RH: It’s very exciting when a film you worked on has a spot at Sundance, but that doesn't change the overall approach or how rigorous you have to approach it. The only difference is working on a film way ahead of festival delivery, for which you have more breathing room, versus working on a film that you have to deliver in three days with no backend to push on. If a film is accepted to a festival and you have a tight deadline to get it finished before the premiere, there’s obviously pressure there, but you just need to bring your A game, put in the extra hours and be confident in your decisions and ability since there is no time to second guess yourself.
PH: What are you hoping the Sundance audience gets from the film?
RH: It’s a really fun movie. I hope audiences get a kick out of the archival footage and enjoy the great music. I remember watching the final picture and sound together for the first time, and even I was moving to the music. This film looks at an interesting part in Michael Jackson’s career during a transition. Going into the film, I was not as knowledgeable on his career, and it was very interesting to see the transition of an artist emerging from a group and embarking on his own career. I think it’s a new aspect to the Michael Jackson story that audiences will find interesting.
PH: How did DaVinci Resolve Studio come in handy for this project?
RH: DaVinci Resolve Studio allowed me create consistency throughout the film, both with the archival footage and the interview footage, while helping me work quickly and efficiently.
With the archival footage, we had sources from different parts of Michael Jackson’s life and career, as well as different formats, such as film that had been digitized and footage shot with old tube video cameras. The name of the game was consistency, but again, we still wanted to stay true to the original formats. My general rule was to embrace the original color of the various formats and keep them colorful and contrasty, but not too abrasive, so when compiled together, the footage didn't look disjointed.
They used a traveling set for the interviews in the film, lighting and shooting them as similarly as possible, but they were shot all over the country and over a period of time, so I was tasked with minimizing any discrepancies in that footage. The “look” I had to deliver for the interview footage was full of contrast, strong and bold with warm colors. The DP Kerwin DeVonish shot the interviews with the intention of achieving that look, and my direction for the grade was to help create that look while maintaining consistency.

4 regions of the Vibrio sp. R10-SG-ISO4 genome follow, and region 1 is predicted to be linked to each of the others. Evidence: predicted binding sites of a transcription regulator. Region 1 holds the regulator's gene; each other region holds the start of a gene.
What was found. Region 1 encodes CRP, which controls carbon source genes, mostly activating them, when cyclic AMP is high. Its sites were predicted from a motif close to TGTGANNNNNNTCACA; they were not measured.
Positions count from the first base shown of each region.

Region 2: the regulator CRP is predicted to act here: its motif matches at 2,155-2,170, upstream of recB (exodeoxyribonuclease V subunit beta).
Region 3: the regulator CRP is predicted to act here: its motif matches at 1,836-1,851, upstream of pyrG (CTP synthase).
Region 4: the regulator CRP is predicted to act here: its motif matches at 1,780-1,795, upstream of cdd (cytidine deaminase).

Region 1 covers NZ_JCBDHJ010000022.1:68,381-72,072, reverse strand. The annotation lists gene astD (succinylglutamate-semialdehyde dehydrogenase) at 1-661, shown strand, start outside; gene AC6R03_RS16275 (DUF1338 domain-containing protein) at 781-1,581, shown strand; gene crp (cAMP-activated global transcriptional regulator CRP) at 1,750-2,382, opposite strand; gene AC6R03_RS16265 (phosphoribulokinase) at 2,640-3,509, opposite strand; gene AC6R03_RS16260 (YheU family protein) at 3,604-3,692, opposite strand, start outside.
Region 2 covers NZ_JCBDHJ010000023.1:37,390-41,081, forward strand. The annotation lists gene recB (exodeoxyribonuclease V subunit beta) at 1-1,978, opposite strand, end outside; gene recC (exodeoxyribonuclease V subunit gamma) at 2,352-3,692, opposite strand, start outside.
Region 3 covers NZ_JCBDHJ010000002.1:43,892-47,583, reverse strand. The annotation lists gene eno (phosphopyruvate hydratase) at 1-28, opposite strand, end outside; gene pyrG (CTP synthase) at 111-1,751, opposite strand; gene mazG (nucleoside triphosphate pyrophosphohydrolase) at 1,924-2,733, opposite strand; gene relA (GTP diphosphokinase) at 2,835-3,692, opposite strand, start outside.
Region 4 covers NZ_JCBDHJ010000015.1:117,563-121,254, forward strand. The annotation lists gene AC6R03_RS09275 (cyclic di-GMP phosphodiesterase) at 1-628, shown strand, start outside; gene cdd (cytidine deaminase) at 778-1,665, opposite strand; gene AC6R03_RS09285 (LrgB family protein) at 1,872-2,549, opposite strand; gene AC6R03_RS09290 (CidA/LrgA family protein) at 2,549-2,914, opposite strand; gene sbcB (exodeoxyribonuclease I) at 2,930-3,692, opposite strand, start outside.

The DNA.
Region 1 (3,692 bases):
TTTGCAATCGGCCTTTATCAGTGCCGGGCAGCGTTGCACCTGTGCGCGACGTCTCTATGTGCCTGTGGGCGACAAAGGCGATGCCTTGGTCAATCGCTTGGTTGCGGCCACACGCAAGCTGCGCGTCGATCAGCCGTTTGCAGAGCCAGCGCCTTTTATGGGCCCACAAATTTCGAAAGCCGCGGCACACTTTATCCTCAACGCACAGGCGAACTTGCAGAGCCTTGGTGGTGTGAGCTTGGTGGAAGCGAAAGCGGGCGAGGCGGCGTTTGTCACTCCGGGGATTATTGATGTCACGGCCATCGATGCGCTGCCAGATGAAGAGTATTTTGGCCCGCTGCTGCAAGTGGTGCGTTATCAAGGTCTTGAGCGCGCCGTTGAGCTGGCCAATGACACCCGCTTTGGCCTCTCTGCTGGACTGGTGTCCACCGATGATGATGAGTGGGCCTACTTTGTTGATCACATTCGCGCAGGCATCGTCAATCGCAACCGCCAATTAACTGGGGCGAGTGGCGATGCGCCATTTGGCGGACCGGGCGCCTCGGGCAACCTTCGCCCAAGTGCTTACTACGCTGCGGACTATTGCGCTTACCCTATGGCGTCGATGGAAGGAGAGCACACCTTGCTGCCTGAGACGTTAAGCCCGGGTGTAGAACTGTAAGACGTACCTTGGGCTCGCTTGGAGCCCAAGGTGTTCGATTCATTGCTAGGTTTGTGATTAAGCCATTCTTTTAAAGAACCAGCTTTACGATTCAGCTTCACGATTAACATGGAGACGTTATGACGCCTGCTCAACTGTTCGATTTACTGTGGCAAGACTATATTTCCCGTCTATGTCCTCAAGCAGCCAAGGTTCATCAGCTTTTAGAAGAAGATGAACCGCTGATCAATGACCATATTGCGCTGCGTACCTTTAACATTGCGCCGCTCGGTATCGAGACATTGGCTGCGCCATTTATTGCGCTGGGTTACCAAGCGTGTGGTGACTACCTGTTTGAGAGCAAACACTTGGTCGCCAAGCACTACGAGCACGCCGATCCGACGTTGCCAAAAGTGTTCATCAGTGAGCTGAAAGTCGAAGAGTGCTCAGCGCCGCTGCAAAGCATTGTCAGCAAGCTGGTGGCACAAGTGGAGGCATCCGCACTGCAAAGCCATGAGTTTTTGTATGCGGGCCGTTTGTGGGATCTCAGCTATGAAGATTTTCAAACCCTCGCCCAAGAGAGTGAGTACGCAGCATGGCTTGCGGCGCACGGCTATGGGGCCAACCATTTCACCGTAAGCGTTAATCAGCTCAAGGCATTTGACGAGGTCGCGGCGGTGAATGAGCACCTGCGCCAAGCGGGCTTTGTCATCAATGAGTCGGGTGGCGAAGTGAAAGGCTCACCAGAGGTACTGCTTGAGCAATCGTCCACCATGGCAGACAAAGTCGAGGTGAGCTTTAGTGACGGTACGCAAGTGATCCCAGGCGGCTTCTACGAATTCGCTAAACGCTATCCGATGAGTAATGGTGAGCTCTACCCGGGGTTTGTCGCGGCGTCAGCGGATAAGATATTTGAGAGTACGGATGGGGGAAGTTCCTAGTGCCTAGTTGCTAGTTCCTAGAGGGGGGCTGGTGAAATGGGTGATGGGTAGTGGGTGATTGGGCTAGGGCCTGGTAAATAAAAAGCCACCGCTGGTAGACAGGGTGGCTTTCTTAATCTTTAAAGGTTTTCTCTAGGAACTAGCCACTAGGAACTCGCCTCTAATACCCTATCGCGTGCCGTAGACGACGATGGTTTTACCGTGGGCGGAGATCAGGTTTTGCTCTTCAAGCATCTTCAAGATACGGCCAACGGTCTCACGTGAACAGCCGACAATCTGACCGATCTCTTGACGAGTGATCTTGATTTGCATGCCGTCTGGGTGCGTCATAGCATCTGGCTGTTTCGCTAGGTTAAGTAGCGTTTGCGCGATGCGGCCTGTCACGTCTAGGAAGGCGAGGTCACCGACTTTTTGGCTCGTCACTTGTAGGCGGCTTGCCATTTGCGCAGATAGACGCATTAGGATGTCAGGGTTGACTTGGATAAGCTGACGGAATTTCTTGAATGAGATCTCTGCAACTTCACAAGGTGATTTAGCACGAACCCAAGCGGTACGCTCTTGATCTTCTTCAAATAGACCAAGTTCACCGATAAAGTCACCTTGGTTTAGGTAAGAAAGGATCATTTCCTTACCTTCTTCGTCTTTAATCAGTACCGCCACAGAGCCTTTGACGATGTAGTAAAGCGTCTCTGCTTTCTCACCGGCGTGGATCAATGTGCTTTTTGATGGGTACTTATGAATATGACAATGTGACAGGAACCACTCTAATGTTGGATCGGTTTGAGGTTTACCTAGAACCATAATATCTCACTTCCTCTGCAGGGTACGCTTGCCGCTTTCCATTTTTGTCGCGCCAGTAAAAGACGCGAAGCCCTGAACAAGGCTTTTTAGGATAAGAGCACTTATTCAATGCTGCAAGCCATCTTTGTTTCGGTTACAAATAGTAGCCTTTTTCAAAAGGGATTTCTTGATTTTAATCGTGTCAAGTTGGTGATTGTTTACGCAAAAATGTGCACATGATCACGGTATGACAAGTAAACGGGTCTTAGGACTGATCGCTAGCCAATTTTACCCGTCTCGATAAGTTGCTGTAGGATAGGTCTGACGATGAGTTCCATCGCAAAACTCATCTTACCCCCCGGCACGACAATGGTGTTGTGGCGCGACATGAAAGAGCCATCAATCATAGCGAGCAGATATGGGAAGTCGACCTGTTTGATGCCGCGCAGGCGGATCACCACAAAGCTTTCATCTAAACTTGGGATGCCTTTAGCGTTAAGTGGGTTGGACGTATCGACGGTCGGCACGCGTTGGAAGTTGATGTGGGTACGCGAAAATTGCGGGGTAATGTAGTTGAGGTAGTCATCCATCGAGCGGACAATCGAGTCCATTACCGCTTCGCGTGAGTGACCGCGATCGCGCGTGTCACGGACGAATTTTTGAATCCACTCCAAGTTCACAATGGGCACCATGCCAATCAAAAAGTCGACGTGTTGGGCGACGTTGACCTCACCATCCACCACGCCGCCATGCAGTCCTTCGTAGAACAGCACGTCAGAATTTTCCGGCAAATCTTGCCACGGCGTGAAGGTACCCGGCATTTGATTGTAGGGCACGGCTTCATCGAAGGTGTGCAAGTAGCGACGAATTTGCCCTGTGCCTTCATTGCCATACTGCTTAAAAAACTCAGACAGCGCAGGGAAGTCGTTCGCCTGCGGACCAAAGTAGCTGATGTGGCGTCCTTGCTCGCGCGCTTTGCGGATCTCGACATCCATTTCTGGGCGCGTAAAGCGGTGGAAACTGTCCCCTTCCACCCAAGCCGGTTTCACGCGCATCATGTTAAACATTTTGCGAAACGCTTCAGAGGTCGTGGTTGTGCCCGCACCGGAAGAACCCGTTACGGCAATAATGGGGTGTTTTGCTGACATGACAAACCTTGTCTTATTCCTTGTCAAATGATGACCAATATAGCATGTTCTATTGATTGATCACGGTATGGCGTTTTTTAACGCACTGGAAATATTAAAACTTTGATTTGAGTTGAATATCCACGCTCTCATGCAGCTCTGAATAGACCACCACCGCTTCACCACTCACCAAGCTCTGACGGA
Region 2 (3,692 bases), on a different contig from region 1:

DaVinci Resolve Studio’s group mode feature allows you to group certain shots together so they get a consistent set of corrections, and this came in handy when addressing the archival and interview footage. For example, I was able to loop all the archival film footage together or all the archival tube video camera footage together, apply a grade that I created for that specific medium and ripple that grade across all similar shots. The interviews were shot with three different cameras, all different models and manufacturers, and when grading different color technologies together like that, it was very helpful to use the group mode to again create specific grades for each camera, then ripple it throughout the various groups. It’s a huge time saver.
PH: What are some of its best features?
RH: In addition to the group modes, DaVinci Resolve Studio’s power grades are great for maintaining consistency because I can share stills throughout different reels, which is crucial. I can refer to what I did in reel five when I’m working in reel eight to ensure certain interviews look the same throughout the film. Also Resolve’s node-based structure creates such flexibility. Whether I need to put a million windows on shot or just one primary grade, I can do either very simply.
PH: Are you planning to use DaVinci Resolve Studio again for any upcoming projects?
RH: Yes, definitely. It’s my tool of choice.